Thrings Eats…at Becky’s Beezzzs

Thrings eats Beckys bees

In this series about the region’s food producers and farmers, Harriet Burt from Thrings talks to a mum who turned a hobby into a buzzing business

Becky Chadd didn’t like honey – or so she thought. Then she took up a hobby, and her whole life changed.

“I was always interested in insects from a young age, and with one of my kids at school and the other at pre-school, I had some time on my hands,” she says at her home in Andover, which doubles as the headquarters of Becky’s Beezzzs.

“Beekeeping just came up, so I joined Andover Beekeeping Association where one of the guys ‘took me under his wing’. He had 30 colonies, and with that number it’s amazing what you see. I learned as much in that first year as you would over five or six years just doing two colonies in the garden.”

Soon, Becky had hives of her own.  “The problem was, I had all this honey and didn’t know what to do with it!” she remembers. “I thought I didn’t like it because I’d only ever tried supermarket honey, which is heat treated, but this was so different, and I decided to jar it up and sell it to the local village shops. Very soon they called back and asked if I had any more.”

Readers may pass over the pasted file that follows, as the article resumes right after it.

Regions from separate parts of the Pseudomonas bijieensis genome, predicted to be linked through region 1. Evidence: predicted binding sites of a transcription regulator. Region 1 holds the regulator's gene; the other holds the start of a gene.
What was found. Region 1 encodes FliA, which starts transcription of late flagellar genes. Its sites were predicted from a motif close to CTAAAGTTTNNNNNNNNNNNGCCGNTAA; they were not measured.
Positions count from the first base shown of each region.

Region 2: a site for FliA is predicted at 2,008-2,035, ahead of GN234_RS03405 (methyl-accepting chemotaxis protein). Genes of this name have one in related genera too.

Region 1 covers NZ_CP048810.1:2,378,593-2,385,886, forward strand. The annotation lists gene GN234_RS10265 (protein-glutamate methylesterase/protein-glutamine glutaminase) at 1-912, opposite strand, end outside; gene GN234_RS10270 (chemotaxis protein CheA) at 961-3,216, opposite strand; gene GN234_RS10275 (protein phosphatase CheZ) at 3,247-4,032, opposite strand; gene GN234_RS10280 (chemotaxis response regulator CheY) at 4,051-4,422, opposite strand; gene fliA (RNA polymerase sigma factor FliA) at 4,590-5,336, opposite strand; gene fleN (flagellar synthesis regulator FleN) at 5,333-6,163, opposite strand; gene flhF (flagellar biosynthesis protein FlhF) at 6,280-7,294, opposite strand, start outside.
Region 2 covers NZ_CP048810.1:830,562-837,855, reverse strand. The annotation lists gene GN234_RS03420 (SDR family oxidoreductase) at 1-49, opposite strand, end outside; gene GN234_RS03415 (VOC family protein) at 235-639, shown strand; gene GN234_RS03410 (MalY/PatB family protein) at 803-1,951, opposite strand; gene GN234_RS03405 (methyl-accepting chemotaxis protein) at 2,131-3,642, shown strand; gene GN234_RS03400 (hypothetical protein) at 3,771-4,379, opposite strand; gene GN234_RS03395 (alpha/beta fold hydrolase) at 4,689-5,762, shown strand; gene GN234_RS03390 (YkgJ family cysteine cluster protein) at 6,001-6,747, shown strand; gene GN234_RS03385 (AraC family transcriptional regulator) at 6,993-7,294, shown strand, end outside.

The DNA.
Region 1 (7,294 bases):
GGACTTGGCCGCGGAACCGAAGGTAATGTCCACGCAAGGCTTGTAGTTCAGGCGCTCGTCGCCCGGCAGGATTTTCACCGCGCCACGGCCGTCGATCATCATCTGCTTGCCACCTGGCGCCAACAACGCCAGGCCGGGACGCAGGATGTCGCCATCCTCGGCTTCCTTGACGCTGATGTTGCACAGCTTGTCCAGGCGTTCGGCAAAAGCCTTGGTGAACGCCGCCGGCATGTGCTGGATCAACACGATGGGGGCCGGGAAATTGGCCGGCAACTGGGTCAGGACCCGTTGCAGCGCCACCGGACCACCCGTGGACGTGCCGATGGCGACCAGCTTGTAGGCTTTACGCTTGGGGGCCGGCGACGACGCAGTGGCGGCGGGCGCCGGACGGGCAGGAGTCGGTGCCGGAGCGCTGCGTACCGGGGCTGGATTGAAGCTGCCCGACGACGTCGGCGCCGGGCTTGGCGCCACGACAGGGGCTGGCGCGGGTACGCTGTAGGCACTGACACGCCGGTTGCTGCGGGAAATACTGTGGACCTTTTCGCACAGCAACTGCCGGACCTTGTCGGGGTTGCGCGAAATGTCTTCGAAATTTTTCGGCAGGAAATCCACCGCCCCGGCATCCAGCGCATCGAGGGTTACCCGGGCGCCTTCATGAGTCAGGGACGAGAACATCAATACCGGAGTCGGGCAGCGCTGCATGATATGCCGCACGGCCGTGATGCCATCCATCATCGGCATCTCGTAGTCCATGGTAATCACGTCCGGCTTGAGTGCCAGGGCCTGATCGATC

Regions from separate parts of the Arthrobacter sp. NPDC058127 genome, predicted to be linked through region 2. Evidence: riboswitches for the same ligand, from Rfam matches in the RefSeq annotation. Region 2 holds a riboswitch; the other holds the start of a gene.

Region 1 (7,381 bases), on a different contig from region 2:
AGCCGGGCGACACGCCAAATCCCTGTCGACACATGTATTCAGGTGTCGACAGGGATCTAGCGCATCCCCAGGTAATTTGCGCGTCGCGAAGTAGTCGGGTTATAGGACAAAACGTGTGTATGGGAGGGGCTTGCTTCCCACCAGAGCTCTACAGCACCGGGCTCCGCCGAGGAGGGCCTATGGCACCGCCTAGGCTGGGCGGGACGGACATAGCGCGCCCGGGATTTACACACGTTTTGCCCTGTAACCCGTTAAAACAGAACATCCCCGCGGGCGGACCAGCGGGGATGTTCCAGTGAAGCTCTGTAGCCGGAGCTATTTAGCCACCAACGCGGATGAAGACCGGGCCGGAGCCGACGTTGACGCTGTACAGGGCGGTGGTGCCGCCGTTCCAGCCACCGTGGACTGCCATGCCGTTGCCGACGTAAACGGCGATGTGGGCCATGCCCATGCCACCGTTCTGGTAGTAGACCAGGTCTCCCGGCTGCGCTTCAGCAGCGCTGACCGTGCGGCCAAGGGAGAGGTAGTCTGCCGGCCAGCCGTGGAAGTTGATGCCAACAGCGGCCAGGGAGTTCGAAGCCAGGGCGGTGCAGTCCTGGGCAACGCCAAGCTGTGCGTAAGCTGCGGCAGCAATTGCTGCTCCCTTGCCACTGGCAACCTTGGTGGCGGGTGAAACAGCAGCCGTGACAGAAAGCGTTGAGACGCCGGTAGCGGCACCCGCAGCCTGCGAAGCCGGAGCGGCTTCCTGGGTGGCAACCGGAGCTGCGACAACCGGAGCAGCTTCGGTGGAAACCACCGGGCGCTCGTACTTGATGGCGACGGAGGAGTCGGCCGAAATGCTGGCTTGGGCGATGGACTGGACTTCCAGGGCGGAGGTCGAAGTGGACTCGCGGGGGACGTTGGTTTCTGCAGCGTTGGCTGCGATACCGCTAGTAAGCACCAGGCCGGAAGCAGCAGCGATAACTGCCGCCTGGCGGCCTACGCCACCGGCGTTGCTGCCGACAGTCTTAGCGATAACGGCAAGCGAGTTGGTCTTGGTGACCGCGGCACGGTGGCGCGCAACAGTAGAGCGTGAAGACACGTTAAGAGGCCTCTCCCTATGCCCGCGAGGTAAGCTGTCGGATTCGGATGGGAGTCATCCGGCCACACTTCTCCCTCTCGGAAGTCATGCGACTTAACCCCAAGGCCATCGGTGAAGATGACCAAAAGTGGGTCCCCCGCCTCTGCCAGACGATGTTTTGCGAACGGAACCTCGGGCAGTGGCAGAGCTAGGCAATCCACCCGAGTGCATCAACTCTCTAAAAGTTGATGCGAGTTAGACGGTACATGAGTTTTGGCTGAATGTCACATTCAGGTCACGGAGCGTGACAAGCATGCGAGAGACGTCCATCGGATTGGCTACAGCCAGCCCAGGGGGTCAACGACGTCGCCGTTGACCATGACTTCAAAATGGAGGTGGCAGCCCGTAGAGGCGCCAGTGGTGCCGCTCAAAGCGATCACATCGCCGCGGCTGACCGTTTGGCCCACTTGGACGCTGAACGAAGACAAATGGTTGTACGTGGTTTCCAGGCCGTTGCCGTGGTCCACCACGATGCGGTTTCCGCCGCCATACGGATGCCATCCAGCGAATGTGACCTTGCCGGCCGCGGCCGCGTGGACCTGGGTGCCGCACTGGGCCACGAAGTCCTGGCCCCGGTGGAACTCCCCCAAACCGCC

Since then, to use the obvious phrase, Becky has been a busy bee. Selling honey is now only one part of her business – her core income is from supplying starter bee colonies and mated queens to farmers and hobbyists, and from partnerships with farms.

She has more than 1,000 colonies – each housing 40,000 bees – on sites around Hampshire. It’s a win-win – the bees pollinate crops, and the flavours of honey they produce depend upon what they feast upon. A delicate, runny lavender honey and a soft set variety made by bees fed on rapeseed oil are among the best sellers.

Becky is known as an expert in the world of beekeeping, shares her knowledge with courses for hobbyists and farmers, and is endlessly fascinated by bee behaviour.

“Bees are a superorganism – they work as one,” she explains. “What we must understand is that honeybees don’t do things by the book – they are wild, and although we are trying to encourage them to do what we want them to do, they will do whatever they want. Their behaviour is forever changing – they are constantly evolving.”

Ultimately the proof is in the product – and Becky now eats honey every day, even spooning a little into her cups of tea. “A lot of people still don’t really understand what real honey is,” she says. “Just like me – unless you try it, you’ll never know!”.


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